According to 2 Timothy 3:16-17, the Bible is “profitable for doctrine, for reproof, for correction, for instruction in righteousness.” God put that profit in His Word in order for “the man of God … [to] be perfect, throughly furnished unto all good works.” The Scriptures contain everything God wants us to know so that we may do everything He wants us to do. If the Bible has mistakes, then that means God withheld some information, or that He was negligent in ensuring we received all the correct information He originally revealed. Could a Bible with mistakes “throughly furnish [equip]” us? No. The Bible would be lacking some information, or it would contain distorted information, and either deficiency would thus disrupt our Christian lives. The assumption is that the Bible is so reliable that you can base your life upon it!

The Bible had better not have mistakes. Remember, a lost person who believes the Gospel of the Grace of God found in the Bible—“Christ died for our sins, He was buried, and He rose again the third day” (1 Corinthians 15:3-4)—is basing his or her destiny on a Book that better not have mistakes! A mistake in the Bible may very well literally mean the difference between Heaven and Hell!

Psalm 119:11 says, “Thy word have I hid in mine heart, that I might not sin against thee.” If we as Christians follow the Bible, the Word of God (and that rightly divided), that will guard us from committing sin. The assumption is that the Bible is true, for if it had errors, then we (following those errors) would commit sin. Psalm 119:11 indicates that the Bible must be true; otherwise, it is of no use to us in avoiding error.

According to Scripture, it is the standard whereby we gauge truth from error, sound teaching from false teaching. The Bible can save us from deception, Satan’s lie program. No book riddled with errors could deliver us from lies. Notice:

  • Isaiah 8:19-20: “[19] And when they shall say unto you, Seek unto them that have familiar spirits, and unto wizards that peep, and that mutter: should not a people seek unto their God? for the living to the dead? [20] To the law and to the testimony: if they speak not according to this word, it is because there is no light in them.”
  • 1 Timothy 4:13-16: “[13] Till I come, give attendance to reading, to exhortation, to doctrine. [14] Neglect not the gift that is in thee, which was given thee by prophecy, with the laying on of the hands of the presbytery. [15] Meditate upon these things; give thyself wholly to them; that thy profiting may appear to all. [16] Take heed unto thyself, and unto the doctrine; continue in them: for in doing this thou shalt both save thyself, and them that hear thee.”
  • 2 Timothy 3:13-17: “[13] But evil men and seducers shall wax worse and worse, deceiving, and being deceived. [14] But continue thou in the things which thou hast learned and hast been assured of, knowing of whom thou hast learned them; [15] And that from a child thou hast known the holy scriptures, which are able to make thee wise unto salvation through faith which is in Christ Jesus. [16] All scripture is given by inspiration of God, and is profitable for doctrine, for reproof, for correction, for instruction in righteousness: [17] That the man of God may be perfect, throughly furnished unto all good works.”
  • 2 Timothy 4:2-4: “[2] Preach the word; be instant in season, out of season; reprove, rebuke, exhort with all long suffering and doctrine. [3] For the time will come when they will not endure sound doctrine; but after their own lusts shall they heap to themselves teachers, having itching ears; [4] And they shall turn away their ears from the truth, and shall be turned unto fables.”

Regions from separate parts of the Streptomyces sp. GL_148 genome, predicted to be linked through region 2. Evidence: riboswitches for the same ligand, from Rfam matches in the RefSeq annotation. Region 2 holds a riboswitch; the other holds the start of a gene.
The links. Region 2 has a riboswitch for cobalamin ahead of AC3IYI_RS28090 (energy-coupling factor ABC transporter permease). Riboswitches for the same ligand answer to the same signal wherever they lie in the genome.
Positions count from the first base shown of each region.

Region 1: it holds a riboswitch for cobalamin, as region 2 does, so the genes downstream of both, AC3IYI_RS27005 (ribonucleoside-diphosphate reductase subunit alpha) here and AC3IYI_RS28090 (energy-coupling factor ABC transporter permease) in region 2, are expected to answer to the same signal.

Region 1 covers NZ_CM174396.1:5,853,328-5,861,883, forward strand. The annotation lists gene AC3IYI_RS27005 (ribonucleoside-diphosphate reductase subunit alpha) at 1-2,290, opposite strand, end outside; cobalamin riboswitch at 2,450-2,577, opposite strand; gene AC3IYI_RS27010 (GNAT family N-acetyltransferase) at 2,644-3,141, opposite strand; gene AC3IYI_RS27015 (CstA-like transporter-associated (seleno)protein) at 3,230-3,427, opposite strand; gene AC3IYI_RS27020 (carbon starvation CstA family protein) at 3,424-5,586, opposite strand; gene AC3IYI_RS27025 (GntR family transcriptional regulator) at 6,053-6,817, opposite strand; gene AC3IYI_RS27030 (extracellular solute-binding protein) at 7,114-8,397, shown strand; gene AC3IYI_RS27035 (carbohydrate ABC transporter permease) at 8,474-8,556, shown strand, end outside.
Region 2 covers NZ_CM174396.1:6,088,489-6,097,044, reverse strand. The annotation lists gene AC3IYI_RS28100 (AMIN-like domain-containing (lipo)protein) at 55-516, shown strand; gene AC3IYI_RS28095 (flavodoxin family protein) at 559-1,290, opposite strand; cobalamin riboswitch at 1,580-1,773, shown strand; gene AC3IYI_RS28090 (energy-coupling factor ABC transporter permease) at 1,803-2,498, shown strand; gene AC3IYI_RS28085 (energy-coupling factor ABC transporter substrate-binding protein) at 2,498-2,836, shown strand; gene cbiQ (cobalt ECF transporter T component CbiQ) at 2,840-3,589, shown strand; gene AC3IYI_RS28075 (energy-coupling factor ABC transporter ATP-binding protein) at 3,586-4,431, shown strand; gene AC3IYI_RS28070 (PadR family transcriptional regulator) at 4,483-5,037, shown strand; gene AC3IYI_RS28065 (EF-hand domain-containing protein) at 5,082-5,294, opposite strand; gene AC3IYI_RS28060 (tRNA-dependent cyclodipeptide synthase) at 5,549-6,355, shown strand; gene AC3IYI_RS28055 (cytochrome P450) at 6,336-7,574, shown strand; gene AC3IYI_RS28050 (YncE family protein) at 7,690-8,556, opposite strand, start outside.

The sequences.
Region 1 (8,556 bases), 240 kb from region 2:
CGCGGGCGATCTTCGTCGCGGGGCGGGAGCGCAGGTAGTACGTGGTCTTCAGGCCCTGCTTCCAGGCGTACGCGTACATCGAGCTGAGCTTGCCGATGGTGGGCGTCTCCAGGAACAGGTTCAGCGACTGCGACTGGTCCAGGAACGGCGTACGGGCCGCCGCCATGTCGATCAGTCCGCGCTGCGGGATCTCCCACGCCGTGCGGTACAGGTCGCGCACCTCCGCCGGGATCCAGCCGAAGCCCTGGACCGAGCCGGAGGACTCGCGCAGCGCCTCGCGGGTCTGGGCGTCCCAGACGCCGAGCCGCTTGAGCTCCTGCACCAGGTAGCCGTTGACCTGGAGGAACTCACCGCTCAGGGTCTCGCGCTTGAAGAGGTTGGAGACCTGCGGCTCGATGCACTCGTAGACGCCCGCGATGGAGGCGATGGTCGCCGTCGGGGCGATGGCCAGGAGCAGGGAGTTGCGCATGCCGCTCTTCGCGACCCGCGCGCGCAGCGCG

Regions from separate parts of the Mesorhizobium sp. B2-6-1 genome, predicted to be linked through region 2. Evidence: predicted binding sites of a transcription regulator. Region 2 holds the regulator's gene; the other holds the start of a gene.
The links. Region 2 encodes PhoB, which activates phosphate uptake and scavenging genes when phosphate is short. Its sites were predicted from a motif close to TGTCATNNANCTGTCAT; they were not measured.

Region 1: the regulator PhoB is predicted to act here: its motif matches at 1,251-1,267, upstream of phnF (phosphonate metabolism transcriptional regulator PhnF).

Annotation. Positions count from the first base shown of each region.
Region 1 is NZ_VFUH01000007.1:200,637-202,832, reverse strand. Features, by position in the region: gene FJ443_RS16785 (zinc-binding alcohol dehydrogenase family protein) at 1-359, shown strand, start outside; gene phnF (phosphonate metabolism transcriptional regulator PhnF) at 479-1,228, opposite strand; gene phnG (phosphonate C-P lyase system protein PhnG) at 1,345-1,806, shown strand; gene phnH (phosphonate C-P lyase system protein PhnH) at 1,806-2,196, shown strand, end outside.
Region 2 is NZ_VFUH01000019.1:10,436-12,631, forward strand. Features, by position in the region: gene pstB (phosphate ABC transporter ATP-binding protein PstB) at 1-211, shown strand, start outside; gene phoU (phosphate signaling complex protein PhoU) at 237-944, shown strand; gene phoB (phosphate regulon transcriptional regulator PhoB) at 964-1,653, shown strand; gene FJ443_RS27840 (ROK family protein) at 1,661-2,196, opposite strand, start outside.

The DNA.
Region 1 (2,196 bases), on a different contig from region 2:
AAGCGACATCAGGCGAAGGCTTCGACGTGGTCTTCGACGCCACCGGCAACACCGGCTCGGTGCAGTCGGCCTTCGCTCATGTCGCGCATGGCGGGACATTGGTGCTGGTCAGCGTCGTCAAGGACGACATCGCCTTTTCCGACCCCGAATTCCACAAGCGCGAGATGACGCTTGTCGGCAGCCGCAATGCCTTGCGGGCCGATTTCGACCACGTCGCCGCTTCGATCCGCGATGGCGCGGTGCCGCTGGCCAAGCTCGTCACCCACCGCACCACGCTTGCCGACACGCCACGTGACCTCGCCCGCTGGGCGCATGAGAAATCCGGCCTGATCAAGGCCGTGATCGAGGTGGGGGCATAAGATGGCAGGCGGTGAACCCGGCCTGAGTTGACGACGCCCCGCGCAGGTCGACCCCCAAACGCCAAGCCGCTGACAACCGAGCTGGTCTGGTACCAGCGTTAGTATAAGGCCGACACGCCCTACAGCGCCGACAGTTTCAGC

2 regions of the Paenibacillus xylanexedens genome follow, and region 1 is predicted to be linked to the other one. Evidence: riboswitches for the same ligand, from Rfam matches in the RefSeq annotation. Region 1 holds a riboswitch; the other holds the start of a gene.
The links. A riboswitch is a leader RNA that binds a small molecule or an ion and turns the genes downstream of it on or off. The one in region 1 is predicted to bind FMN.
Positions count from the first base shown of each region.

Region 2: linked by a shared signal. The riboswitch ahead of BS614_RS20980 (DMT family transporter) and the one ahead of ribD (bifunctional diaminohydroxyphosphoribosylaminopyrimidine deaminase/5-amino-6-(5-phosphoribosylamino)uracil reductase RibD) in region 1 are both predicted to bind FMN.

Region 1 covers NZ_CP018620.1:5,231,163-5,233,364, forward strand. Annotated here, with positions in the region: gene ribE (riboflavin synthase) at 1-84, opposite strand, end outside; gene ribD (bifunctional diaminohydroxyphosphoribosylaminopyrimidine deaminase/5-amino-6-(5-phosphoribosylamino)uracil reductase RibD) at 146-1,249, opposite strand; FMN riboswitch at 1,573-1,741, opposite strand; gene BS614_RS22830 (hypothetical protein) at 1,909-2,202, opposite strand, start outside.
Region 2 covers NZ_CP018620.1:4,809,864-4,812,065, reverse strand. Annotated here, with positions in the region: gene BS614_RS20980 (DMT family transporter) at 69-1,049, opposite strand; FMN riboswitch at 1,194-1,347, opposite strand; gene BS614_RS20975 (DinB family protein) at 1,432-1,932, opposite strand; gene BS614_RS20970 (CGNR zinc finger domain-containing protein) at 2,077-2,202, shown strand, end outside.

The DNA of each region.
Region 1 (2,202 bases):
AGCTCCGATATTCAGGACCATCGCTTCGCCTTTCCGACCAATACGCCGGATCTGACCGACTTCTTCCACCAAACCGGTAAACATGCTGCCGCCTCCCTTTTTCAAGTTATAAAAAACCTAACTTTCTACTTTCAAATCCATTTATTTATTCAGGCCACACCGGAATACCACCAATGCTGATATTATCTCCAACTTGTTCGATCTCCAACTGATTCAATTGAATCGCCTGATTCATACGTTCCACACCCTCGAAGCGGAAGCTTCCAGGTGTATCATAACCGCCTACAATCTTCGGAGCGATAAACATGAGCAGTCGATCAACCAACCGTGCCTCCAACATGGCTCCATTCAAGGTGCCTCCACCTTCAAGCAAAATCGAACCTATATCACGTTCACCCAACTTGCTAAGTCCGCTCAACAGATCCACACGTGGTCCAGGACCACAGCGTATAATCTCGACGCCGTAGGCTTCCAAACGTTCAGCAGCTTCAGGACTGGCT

How can you use an error-filled book to distinguish between truth and error? It does not make sense, my friend. The assumption of the Bible writers is that the Bible is true, true to the extent that it can be used to discern fact from fiction. If we are people of faith, we will simply share their attitude. The Holy Bible is our final authority.

In Luke 4:16-21, the Lord Jesus read from the Book of Isaiah (part of the Bible). Would Jesus have read from a Book riddled with mistakes? Evidently, Jesus thought there was a fully reliable, trustworthy Bible Book in His day. Psalm 138:2 says God “has magnified his word above all [his] name.” Would God exalt a Book with mistakes? Would He ever say that an error-filled book was “greater” than His very name? Of course not! The assumption is that God thinks so highly of His written Word, the Holy Bible, that He has placed it above all His name. His name is above all, and His Word is above all His name! Wow—the Holy Bible is some Book!

Jesus exhorted some individuals in John 5:39, “Search the scriptures; for in them ye think ye have eternal life: and they are they which testify of me.” Would Jesus suggest people read a book riddled with inaccuracies? Of course not. As the Lord Himself said, “The scripture cannot be broken [is true forever]” (John 10:35).

The Lord Jesus warned in John 12:48: “He that rejecteth me, and receiveth not my words, hath one that judgeth him: the word that I have spoken, the same shall judge him in the last day.” On the day of judgment—whether the Judgment Seat of Christ (for Christians—1 Corinthians 3:9-15), or the Great White Throne Judgment (for unbelievers—Revelation 20:11-15)—the Word of God will be used to evaluate the people who heard and read it. God will hold all people accountable to whatever Bible doctrine they had access to. That means Bible preservation is necessary! There must be a reliable Bible for them to access, for God to hold them accountable to receiving, believing, and following it!